NASA is best known for interplanetary exploration, but here on Earth, one of NASA’s critical missions is to ensure that it has a diverse workforce with strong training in Science, Technology, Engineering, and Math—a combination referred to as STEM—now and in the future. And now, thanks to three initiatives, Santa Monica College STEM students have a chance to experience NASA and JPL up close and personally, and discover what academic and professional options are open to them.
NASA’s National Community College Aerospace Scholars (NCAS) brings students into JPL for four days to build a mock Mars rover and meet JPL scientists and engineers. The Student Independent Research Internship (SIRI) matches students with JPL mentors for a semester to work on research projects, concurrent with their coursework at SMC. And a new 10-week summer internship program funded by NASA offers an in-depth experience at JPL, working for a JPL researcher.
The NCAS Gateway to No Limits
SMC’s STEM initiative has been encouraging traditionally underserved and underrepresented students to look toward career opportunities they may never have imagined—whether it’s working on a mission to Mars or with the technological, research, and other staff that support such projects.
Take, for instance, Amanda Duval, an SMC math and physics student who participated in the NCAS session at JPL in October 2015.
“In my first year at SMC, I didn’t know what I was doing, but getting into STEM really saved me, and helped me focus my direction and goals,” says Duval. “The NCAS program opened my eyes to the opportunities at other schools, JPL, and in the aerospace industry.” She’s applied to transfer to a University of California campus this fall, with plans to major in aerospace engineering.
Since 2012, SMC students have participated in NCAS sessions, which feature a five-week online course that culminates in a four-day onsite experience at JPL and other NASA centers. It’s an entry-level gateway for community college students to test their STEM skills, and to discover options available to them for academic advancement and professional growth.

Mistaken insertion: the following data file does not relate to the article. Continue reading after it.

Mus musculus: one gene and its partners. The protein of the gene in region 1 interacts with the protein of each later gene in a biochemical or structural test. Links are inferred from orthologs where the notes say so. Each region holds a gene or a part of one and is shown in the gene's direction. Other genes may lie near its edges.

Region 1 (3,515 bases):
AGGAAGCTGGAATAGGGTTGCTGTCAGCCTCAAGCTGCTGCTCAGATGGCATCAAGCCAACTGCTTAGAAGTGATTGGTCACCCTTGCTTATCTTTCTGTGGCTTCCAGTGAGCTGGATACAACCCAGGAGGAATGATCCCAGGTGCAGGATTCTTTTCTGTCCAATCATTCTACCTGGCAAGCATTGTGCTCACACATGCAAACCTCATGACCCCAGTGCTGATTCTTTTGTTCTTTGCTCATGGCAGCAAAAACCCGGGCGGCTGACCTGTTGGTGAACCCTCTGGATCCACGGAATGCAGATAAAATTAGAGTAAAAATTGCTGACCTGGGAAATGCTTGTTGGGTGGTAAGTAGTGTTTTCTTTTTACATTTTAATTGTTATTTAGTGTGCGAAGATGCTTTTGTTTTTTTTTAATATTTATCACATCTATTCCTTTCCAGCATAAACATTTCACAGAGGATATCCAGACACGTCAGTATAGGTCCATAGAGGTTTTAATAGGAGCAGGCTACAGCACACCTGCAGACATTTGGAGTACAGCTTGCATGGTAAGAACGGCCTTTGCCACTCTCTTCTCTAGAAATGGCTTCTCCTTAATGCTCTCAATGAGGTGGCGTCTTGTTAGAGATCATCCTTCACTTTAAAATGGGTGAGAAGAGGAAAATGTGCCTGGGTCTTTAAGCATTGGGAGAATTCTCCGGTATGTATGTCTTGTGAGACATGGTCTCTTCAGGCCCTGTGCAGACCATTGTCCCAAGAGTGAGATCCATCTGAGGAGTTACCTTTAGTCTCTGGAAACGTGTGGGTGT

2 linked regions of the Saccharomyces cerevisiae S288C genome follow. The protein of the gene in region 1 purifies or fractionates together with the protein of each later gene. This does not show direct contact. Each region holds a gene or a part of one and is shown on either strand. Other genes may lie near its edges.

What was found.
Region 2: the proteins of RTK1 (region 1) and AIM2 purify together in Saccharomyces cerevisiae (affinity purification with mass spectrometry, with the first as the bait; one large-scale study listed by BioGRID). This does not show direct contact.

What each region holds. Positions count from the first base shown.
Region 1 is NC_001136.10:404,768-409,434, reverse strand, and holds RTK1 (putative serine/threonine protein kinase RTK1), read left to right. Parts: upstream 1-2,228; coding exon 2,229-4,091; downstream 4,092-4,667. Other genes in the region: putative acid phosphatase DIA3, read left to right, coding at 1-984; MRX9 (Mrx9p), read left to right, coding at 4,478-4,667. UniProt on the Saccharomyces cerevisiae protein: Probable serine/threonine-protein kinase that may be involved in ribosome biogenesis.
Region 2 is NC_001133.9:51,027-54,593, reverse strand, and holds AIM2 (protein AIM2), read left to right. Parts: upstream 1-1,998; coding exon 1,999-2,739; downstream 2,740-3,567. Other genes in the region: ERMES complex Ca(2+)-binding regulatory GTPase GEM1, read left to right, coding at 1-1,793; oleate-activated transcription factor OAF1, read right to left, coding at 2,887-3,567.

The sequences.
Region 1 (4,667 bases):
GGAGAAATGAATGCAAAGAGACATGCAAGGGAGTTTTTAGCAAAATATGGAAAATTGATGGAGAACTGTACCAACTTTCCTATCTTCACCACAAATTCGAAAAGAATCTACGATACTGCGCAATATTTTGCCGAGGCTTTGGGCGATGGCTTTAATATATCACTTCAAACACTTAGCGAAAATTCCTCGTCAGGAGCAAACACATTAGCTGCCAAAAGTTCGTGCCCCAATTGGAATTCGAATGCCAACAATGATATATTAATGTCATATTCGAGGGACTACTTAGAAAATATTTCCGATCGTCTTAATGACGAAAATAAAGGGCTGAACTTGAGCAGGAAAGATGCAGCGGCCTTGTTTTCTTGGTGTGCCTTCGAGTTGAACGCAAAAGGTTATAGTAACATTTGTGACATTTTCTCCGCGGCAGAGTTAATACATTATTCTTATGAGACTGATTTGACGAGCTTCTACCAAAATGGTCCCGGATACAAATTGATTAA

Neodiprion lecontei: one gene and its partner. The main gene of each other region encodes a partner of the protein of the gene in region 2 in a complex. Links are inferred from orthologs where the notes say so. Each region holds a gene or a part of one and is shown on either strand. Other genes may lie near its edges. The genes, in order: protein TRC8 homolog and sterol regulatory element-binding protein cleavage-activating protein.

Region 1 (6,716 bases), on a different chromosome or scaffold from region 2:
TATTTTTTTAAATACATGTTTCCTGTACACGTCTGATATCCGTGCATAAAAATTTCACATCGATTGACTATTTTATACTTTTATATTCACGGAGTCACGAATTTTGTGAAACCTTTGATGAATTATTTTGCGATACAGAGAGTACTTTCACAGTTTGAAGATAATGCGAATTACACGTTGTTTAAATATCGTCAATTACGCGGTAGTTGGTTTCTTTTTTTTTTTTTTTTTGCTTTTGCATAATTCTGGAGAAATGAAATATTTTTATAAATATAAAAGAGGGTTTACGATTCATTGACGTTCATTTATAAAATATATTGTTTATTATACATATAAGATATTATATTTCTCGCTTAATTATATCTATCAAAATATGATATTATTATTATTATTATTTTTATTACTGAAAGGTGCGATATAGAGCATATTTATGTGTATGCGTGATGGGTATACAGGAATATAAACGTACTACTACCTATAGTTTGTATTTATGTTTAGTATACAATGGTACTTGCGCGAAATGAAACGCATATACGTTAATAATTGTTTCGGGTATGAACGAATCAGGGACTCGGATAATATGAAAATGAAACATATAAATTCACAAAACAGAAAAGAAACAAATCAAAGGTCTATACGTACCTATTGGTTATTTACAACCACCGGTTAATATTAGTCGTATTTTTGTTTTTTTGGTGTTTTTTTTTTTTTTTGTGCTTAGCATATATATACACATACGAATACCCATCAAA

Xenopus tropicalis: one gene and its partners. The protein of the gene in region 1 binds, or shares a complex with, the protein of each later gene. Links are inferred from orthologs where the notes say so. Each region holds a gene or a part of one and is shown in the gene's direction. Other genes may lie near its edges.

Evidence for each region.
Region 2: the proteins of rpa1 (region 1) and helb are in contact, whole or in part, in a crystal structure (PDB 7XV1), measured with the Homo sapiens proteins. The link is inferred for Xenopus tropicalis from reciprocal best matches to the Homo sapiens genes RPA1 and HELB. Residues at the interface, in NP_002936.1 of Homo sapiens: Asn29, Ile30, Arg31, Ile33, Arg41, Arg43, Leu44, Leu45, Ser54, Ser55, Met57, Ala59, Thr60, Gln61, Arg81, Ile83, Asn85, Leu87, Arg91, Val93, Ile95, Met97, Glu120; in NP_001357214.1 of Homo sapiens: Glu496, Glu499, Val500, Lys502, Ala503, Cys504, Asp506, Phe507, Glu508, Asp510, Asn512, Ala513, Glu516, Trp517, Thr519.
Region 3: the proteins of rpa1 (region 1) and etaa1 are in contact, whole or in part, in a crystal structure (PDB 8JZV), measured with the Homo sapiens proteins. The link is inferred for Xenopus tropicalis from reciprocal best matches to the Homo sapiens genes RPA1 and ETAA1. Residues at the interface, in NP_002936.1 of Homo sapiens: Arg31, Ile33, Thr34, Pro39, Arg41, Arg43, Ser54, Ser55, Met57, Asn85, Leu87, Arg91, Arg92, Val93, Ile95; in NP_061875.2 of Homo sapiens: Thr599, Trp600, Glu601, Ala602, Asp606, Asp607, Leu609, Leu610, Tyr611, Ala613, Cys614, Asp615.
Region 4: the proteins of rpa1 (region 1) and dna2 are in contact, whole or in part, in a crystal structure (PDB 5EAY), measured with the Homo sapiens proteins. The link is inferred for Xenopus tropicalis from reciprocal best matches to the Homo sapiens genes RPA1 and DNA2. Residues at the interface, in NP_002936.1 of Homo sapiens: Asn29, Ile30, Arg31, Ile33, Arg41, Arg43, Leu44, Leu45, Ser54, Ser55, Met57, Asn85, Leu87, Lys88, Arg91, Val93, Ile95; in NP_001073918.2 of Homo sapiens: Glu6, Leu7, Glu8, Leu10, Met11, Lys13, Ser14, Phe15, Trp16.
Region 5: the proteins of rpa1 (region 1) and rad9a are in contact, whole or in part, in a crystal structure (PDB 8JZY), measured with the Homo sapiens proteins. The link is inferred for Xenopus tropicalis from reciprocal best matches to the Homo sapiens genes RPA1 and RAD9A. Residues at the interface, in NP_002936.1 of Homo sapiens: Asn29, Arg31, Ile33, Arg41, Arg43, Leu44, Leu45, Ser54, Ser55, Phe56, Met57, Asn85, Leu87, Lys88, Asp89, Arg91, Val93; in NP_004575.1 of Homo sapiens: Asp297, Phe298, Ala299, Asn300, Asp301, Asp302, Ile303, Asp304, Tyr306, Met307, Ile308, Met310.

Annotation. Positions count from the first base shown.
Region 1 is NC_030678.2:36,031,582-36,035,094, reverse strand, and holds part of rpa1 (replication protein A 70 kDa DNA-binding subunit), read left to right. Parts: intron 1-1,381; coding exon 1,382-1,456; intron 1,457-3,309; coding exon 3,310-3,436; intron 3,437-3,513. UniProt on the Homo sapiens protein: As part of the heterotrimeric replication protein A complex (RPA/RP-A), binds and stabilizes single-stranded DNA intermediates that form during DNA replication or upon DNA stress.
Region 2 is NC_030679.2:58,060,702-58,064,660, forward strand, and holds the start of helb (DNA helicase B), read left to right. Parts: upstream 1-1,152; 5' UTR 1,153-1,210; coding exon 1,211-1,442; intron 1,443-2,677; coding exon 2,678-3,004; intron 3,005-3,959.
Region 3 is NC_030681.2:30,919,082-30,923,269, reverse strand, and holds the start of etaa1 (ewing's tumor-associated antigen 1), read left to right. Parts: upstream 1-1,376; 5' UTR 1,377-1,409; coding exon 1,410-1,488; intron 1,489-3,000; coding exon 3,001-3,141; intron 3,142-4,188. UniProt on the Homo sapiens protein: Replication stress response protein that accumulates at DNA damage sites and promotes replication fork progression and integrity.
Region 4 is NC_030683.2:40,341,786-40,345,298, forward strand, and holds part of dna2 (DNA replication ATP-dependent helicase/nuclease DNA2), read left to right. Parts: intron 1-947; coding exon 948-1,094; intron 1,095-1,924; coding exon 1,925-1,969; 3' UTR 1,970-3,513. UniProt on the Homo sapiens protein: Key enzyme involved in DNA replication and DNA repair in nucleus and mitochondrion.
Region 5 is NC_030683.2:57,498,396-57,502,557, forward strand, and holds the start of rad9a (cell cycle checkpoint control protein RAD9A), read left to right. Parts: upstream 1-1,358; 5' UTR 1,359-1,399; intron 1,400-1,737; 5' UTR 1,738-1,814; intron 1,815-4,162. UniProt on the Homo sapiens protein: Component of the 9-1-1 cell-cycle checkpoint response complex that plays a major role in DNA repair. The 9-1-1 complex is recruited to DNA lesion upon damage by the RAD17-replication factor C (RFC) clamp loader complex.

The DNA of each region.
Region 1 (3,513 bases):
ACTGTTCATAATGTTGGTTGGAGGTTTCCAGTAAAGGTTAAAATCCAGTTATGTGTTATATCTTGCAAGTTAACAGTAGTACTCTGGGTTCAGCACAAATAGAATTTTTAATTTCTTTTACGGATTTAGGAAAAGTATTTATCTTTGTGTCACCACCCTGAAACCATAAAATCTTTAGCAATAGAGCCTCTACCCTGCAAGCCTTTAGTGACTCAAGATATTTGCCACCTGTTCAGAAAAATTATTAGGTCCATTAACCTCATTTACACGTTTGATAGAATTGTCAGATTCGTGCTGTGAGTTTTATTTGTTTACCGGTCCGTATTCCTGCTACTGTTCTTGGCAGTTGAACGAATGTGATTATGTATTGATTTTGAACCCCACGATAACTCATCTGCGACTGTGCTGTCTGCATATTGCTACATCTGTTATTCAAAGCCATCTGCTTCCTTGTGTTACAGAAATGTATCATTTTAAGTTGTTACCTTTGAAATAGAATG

“There's a misconception that NASA is only interested in Harvard or MIT graduates” says Alicia Baturoni Cortez, program manager for NCAS at NASA’s Johnson Space Center. “We do want them, but we are also interested in people who are passionate about space exploration, and who are really good in their chosen field. We bring in community college students who may have watched a shuttle launch on TV as children, and show them that working for NASA is a realistic goal, even if they never dreamed it was attainable.”
The NCAS experience, offered twice a year at JPL, attracts more than 1,000 applicants nationwide per round; 216 were selected for the Spring 2016 session at NASA centers across the country. Of the eight SMC students selected in April—Kevin Payumo, Sarah Eldin, Jessie Shin, Cameron Smith, Tsun-Ching Song, Salar Tabesh, Romina Mirtabatabaeipour, and Parisa Khorram—three were headed to JPL, and five to NASA’s Armstrong Flight Research Center in Edwards, CA.
During the NCAS session, four teams of 10 students spend four days conducting an exercise that reflects what an actual NASA team does, creating a mock proposal and competing to design, build, and test a LEGO Mars robotic rover. The students also receive tours of the centers and labs, talk personally with top engineers and scientists, and are treated to a resumé workshop to learn how to emphasize their STEM skills.
SMC is also one of only four minority-serving community colleges nationwide selected by the NASA Office of Education for a cooperative agreement known as MUREP MC3I (Minority University Research and Education Program, Community College Curriculum Improvement), generally referred to simply as MC3I. Established in October 2015, MC31 allows SMC to fund paid summer internships for both students and faculty to work on applied projects at JPL starting in 2016. More than 150 applicants vied for nine student and three faculty internships during the first round.